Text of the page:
HIPAA provides that employers qualifying as “covered entities” are required to protect the privacy of an employee’s medical information. In the wake of a natural disaster, officials may contact employers and ask for an employee’s emergency personal health information. Employers covered by HIPAA can share information as necessary to identify, locate, and notify family members, guardians, or anyone else responsible for an employee’s care. When possible, an employer should obtain verbal permission from the employee to share this information. If the employee is incapacitated or not available, employers may share information if doing so is in the employee’s best interest. In addition, when an employer shares information with disaster relief organizations that are authorized by law or by their charters to assist in disaster relief efforts, it is unnecessary to obtain an employee’s permission to share the information if doing so would interfere with the organization’s ability to respond to the emergency.
The Americans with Disabilities Act
Under the ADA, if an employee suffers a qualifying disability as a result of a natural disaster, the employer may need to provide reasonable accommodations for the employee, such as the option to telecommute or work from home. Employers will need to be aware of the circumstances that require reasonable accommodations for qualified disabled employees. Employers must also consider that state anti-discrimination laws may define disability more broadly or impose varying accommodations.
Occupational Safety and Health Administration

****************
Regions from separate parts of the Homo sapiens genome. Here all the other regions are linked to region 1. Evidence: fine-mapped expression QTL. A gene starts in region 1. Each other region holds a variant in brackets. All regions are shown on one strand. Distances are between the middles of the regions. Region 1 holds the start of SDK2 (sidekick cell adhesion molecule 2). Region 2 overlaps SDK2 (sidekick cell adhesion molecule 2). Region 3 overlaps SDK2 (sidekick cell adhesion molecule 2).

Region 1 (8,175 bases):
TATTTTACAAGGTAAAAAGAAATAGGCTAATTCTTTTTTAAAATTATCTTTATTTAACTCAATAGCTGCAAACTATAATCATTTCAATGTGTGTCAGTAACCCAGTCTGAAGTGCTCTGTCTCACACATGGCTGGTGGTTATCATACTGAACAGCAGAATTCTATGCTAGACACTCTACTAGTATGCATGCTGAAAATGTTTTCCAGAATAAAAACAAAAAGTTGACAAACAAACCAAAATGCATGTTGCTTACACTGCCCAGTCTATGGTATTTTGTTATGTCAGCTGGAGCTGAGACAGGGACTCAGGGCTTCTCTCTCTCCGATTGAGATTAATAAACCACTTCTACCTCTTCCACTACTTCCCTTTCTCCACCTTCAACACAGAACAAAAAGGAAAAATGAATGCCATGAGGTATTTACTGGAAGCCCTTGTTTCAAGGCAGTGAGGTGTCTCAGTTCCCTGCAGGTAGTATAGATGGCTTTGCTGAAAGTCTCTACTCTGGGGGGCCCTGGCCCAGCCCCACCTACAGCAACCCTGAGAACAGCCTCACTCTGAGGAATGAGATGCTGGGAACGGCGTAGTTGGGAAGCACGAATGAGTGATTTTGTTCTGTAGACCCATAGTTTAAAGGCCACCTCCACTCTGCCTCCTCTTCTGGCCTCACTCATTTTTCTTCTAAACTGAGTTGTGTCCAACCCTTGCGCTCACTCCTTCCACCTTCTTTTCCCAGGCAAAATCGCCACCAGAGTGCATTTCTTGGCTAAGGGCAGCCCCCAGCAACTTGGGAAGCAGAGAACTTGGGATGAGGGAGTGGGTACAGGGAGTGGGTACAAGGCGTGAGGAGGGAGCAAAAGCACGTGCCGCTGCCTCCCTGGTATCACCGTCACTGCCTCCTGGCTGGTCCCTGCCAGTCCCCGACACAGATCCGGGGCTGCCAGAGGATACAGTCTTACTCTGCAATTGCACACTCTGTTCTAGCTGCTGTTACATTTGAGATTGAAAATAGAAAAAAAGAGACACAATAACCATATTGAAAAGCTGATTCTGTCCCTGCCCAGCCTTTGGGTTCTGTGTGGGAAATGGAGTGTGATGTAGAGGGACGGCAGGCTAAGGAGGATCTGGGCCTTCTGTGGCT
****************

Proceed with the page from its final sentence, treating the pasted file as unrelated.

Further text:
In the wake of a natural disaster, OSHA standards require that employers institute procedures to ensure the safety of employees in the workplace. The increased likelihood of workplace safety hazards exposes employers to liability, especially if the work involves cleaning affected areas. Employers who seek to avoid an employee’s claims for damages exceeding worker’s compensation benefits for work-related injuries incurred after a natural disaster should use reasonable care when making and supervising all job assignments. Recovery efforts may implicate OSHA citations for employers failing to comply with OSHA standards.
The National Labor Relations Act
After a disaster, employees’ concerns about workplace safety may implicate issues associated with protected concerted activities, such as a group of qualified employees refusing to work in an unsafe environment. An employer’s right to permanently replace the employees engaging in concerted protected activities or to discipline or discharge the employees may lead to unfair labor practice charges under the NLRA.
Additionally, compelling economic exigencies may provide an exception to the employer’s duty to bargain in good faith with a union over mandatory subjects. The NLRB and arbitrators have provided unionized employers with greater (but not absolute) flexibility to respond unilaterally during a crisis.
The Worker Adjustment and Retraining Notification Act
WARN requires that employers provide a notification period to employees in advance of a covered plant closing or mass layoff. However, if a natural disaster occurs, WARN provides an exception to the notification period and only requires that employers give as much notice to employees as is practicable. Furthermore, to avoid liability, employers will need to establish that the plant closing or mass layoff resulted directly from the natural disaster. An employer’s temporary lay off of employees for less than 6 months with a reasonable expectation of recall does not qualify as a loss of employment, and thus, WARN may not be implicated in many short term shut downs.